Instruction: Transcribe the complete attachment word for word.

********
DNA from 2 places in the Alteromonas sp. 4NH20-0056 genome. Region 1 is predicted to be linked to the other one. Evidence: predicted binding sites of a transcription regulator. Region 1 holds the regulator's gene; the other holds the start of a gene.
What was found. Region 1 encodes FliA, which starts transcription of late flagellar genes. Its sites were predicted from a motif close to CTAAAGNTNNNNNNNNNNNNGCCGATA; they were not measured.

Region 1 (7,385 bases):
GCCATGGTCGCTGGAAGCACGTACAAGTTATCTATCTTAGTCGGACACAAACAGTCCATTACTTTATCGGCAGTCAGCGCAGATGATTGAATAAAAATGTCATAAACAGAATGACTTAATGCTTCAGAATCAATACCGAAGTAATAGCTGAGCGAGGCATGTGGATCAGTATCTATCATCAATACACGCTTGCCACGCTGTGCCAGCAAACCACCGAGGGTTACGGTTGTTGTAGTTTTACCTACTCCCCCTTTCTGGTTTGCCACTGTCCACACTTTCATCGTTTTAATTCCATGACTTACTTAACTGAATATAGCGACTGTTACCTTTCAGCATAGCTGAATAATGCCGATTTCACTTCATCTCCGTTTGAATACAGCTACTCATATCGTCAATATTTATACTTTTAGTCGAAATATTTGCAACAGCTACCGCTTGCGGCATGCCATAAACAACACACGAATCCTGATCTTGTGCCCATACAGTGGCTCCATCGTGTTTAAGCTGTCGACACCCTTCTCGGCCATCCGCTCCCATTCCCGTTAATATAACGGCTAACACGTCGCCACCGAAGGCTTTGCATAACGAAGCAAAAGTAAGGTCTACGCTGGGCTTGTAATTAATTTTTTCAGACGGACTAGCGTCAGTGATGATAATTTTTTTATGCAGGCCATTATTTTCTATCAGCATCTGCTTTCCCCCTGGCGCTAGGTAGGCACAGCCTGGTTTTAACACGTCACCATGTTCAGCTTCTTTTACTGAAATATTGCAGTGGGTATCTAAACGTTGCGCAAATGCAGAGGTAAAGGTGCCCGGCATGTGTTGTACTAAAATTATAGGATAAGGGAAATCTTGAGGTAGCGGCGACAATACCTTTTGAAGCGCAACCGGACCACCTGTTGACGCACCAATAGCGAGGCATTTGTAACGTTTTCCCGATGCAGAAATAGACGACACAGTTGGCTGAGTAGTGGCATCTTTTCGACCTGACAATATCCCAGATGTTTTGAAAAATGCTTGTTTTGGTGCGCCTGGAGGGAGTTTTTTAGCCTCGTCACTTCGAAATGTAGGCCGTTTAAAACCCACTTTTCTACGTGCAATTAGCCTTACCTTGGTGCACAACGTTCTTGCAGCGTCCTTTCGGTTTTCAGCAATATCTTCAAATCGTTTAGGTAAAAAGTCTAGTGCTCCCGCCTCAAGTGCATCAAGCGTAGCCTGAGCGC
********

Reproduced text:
DNA from 2 places in the Alteromonas sp. 4NH20-0056 genome. Region 1 is predicted to be linked to the other one. Evidence: predicted binding sites of a transcription regulator. Region 1 holds the regulator's gene; the other holds the start of a gene.
What was found. Region 1 encodes FliA, which starts transcription of late flagellar genes. Its sites were predicted from a motif close to CTAAAGNTNNNNNNNNNNNNGCCGATA; they were not measured.

Region 1 (7,385 bases):
GCCATGGTCGCTGGAAGCACGTACAAGTTATCTATCTTAGTCGGACACAAACAGTCCATTACTTTATCGGCAGTCAGCGCAGATGATTGAATAAAAATGTCATAAACAGAATGACTTAATGCTTCAGAATCAATACCGAAGTAATAGCTGAGCGAGGCATGTGGATCAGTATCTATCATCAATACACGCTTGCCACGCTGTGCCAGCAAACCACCGAGGGTTACGGTTGTTGTAGTTTTACCTACTCCCCCTTTCTGGTTTGCCACTGTCCACACTTTCATCGTTTTAATTCCATGACTTACTTAACTGAATATAGCGACTGTTACCTTTCAGCATAGCTGAATAATGCCGATTTCACTTCATCTCCGTTTGAATACAGCTACTCATATCGTCAATATTTATACTTTTAGTCGAAATATTTGCAACAGCTACCGCTTGCGGCATGCCATAAACAACACACGAATCCTGATCTTGTGCCCATACAGTGGCTCCATCGTGTTTAAGCTGTCGACACCCTTCTCGGCCATCCGCTCCCATTCCCGTTAATATAACGGCTAACACGTCGCCACCGAAGGCTTTGCATAACGAAGCAAAAGTAAGGTCTACGCTGGGCTTGTAATTAATTTTTTCAGACGGACTAGCGTCAGTGATGATAATTTTTTTATGCAGGCCATTATTTTCTATCAGCATCTGCTTTCCCCCTGGCGCTAGGTAGGCACAGCCTGGTTTTAACACGTCACCATGTTCAGCTTCTTTTACTGAAATATTGCAGTGGGTATCTAAACGTTGCGCAAATGCAGAGGTAAAGGTGCCCGGCATGTGTTGTACTAAAATTATAGGATAAGGGAAATCTTGAGGTAGCGGCGACAATACCTTTTGAAGCGCAACCGGACCACCTGTTGACGCACCAATAGCGAGGCATTTGTAACGTTTTCCCGATGCAGAAATAGACGACACAGTTGGCTGAGTAGTGGCATCTTTTCGACCTGACAATATCCCAGATGTTTTGAAAAATGCTTGTTTTGGTGCGCCTGGAGGGAGTTTTTTAGCCTCGTCACTTCGAAATGTAGGCCGTTTAAAACCCACTTTTCTACGTGCAATTAGCCTTACCTTGGTGCACAACGTTCTTGCAGCGTCCTTTCGGTTTTCAGCAATATCTTCAAATCGTTTAGGTAAAAAGTCTAGTGCTCCCGCCTCAAGTGCATCAAGCGTAGCCTGAGCGC